Late in his career Miklós Rózsa resolved to arrange, as Choral Suites, parts of his scores for the trio of acclaimed M-G-M biblical epics: Quo Vadis (1951), Ben-Hur (1959) and King of Kings (1961). But he died before he could complete the work and it was left to friends, pupils and admirers to bring the project to fruition. Among them was the late and still very much lamented Christopher Palmer who conceived the Quo Vadis Suite included here (compiled and transcribed by Julian Kershaw and edited by Eric Kunzel and Joseph D. Price). The Ben-Hur and King of Kings Suites were arranged and reconstructed by Daniel Robins. Each of these arrangements is unobstrusively faithful to Rózsa’s distinctive style. The choral arrangements are particularly fine and the over-saccharine sentimentality, present in the M-G-M original soundtrack recordings (especially in the case of King of Kings) has thankfully been muted. The result is an album of highlights of the three scores that, for this reviewer at any rate, now supersedes the original soundtrack albums. [It should of course be noted that a number of the tracks in all three suites are orchestral only.]
The recorded sound is magnificent, the Cincinnati Orchestra shines and the Mormon Tabernacle Choir realise Rózsa’s rapturous music beautifully: the wordless women’s chorus lovingly tender in Rozsa’s sublime Ben-Hur and King of Kings nativity music, and the full choir reverentially awesome in the ‘Alleluia’ (Ben-Hur) and ‘The Lord’s Prayer’ (King of Kings).
It is interesting to compare Róza’s muscular orchestral writing for the music suggesting the might ofRome(all very much in the spirit of similar movements in Respighi’s three Roman tone poems). From Ben-Hur there is the wonderfully evocative crescendo ‘Rowing of the Galley Slaves’ the mind’s eye so easily visualising the cruelty of the Roman galley masters, whips in hands, as they bully their slaves into rowing faster and faster. Then there is the famous ‘Parade of the Charioteers’, the music so vividly suggesting the arrogance, pride and swagger ofRome. And the ‘Ave Caesar March’ from Quo Vadis and ‘Roman Legions’ from King of Kings both brilliantly evoking the formidable unrelenting might of the Roman legions. Rózsa’s colourful ethnic writing is evidenced in ‘Assyrian dance’ (Quo Vadis) and Herod’s Feast (King of Kings) both sinuous and sensuous underlining the films’ pagan elements.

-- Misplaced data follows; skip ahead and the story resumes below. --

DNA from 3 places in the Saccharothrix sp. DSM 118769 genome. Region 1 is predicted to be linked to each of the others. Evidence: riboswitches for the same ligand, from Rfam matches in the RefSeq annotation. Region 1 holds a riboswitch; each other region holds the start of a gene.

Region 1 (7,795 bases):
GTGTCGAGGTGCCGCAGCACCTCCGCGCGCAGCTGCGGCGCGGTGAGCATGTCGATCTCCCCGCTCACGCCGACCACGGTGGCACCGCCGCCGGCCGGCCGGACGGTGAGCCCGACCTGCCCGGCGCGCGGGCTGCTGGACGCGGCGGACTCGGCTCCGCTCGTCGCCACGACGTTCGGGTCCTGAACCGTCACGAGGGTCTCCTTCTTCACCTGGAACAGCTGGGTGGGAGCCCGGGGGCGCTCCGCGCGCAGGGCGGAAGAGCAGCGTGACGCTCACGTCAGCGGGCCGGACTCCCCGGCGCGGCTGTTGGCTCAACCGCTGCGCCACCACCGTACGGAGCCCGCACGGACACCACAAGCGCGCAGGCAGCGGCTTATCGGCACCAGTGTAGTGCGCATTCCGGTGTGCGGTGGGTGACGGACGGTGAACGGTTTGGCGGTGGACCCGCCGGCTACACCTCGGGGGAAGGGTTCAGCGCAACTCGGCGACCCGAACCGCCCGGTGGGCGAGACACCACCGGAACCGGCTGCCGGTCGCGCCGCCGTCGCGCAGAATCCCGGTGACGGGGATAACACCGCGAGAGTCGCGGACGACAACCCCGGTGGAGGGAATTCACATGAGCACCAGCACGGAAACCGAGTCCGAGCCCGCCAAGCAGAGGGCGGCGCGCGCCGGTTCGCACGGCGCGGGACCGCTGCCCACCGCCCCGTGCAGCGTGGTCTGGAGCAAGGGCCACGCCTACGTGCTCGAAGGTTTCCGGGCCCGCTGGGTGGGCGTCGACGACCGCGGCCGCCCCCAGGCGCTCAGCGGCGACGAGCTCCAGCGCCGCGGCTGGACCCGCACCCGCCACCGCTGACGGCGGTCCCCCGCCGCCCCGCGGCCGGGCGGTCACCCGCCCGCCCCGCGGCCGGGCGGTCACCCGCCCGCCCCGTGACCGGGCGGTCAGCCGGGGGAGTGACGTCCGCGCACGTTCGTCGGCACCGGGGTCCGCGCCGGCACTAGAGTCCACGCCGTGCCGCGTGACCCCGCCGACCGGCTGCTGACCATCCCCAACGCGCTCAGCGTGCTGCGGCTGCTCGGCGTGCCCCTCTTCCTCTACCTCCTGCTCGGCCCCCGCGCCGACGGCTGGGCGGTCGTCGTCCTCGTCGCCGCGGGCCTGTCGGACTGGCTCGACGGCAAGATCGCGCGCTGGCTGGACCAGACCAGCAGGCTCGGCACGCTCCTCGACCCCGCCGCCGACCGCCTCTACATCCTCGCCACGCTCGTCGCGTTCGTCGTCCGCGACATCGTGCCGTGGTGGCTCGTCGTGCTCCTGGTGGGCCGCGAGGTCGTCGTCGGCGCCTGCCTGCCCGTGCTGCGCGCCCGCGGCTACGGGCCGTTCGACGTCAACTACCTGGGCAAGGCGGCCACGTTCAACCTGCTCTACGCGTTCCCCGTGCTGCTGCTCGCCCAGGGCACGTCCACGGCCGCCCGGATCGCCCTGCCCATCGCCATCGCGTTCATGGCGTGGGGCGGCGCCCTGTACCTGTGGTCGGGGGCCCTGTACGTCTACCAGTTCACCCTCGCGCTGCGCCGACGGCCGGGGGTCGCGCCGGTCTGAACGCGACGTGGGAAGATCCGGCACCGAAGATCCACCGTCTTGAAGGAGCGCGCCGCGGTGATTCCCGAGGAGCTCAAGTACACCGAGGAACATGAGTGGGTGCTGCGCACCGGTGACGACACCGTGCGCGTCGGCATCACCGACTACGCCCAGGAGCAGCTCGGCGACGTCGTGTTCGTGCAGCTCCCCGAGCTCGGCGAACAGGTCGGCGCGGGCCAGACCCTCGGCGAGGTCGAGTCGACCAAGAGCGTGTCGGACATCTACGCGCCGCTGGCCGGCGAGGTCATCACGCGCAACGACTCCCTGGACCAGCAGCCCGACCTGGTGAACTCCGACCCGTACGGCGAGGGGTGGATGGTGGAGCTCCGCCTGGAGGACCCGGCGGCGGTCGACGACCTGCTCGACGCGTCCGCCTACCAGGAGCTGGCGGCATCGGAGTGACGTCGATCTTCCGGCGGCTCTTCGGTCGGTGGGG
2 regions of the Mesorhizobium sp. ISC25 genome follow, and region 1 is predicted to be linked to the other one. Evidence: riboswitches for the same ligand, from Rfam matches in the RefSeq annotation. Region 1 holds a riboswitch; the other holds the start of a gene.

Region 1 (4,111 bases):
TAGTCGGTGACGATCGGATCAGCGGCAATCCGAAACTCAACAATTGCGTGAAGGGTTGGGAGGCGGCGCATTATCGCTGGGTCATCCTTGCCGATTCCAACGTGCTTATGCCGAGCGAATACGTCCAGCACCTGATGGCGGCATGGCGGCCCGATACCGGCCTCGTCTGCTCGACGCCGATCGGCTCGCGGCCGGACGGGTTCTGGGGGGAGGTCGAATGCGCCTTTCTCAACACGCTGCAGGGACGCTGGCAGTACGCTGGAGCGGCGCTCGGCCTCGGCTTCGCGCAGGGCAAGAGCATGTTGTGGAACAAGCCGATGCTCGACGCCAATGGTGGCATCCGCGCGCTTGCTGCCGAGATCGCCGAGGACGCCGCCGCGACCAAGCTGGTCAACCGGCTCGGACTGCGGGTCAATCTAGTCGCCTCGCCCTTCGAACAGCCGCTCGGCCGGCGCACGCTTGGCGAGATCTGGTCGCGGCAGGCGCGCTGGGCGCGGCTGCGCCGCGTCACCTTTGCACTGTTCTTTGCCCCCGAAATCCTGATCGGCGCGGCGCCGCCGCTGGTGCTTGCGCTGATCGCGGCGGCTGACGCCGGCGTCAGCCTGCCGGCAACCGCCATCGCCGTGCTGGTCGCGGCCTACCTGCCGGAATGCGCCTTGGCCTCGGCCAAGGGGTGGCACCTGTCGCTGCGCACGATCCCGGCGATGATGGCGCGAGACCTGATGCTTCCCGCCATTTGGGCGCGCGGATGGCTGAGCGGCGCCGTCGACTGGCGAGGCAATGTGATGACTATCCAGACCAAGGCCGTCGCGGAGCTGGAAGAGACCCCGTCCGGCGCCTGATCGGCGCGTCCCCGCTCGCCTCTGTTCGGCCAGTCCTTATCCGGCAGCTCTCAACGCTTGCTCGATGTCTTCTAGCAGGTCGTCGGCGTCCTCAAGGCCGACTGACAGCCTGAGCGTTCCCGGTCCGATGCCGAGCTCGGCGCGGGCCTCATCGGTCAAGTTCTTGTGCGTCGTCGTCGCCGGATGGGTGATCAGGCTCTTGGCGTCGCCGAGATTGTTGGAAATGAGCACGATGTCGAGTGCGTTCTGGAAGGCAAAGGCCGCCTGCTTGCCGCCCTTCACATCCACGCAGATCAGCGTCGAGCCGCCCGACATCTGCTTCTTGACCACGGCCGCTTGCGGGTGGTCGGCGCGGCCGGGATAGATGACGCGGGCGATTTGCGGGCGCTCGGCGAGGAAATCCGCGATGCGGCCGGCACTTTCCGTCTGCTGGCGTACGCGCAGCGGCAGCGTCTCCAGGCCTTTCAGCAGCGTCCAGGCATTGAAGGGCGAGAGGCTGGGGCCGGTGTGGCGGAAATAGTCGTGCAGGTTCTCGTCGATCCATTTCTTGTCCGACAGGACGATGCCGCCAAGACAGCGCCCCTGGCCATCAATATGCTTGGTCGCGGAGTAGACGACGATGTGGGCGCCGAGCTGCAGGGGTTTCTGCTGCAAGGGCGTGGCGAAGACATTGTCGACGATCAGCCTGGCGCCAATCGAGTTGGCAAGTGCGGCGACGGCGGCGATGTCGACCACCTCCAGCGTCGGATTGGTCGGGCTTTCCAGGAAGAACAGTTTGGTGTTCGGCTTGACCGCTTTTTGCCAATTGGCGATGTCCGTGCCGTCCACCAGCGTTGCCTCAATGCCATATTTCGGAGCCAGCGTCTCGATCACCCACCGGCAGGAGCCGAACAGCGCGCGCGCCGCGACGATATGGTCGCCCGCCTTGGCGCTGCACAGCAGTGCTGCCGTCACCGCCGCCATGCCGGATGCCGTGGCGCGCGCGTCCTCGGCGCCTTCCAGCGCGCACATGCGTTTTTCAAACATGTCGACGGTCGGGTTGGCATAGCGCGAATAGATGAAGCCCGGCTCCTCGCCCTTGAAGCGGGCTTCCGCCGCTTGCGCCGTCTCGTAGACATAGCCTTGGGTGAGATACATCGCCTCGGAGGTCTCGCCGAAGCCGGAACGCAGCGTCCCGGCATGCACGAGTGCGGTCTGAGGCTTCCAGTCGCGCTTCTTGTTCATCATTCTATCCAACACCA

The Telarc booklet notes are disappointing. Although there is good coverage of the life and career of Rózsa, and Kunzel and the Mormon Tabernacle Choir, there is no room left in its 12 pages for photographic stills from the films nor track-by-track analyses For we older fans such analyses might be irrelevant, for I guess we have become very familiar with them through repeated viewings since we first saw the films on their original theatrical releases, but for younger people or those unable to access TCM (Turner Classical Movies) these analyses would have been helpful.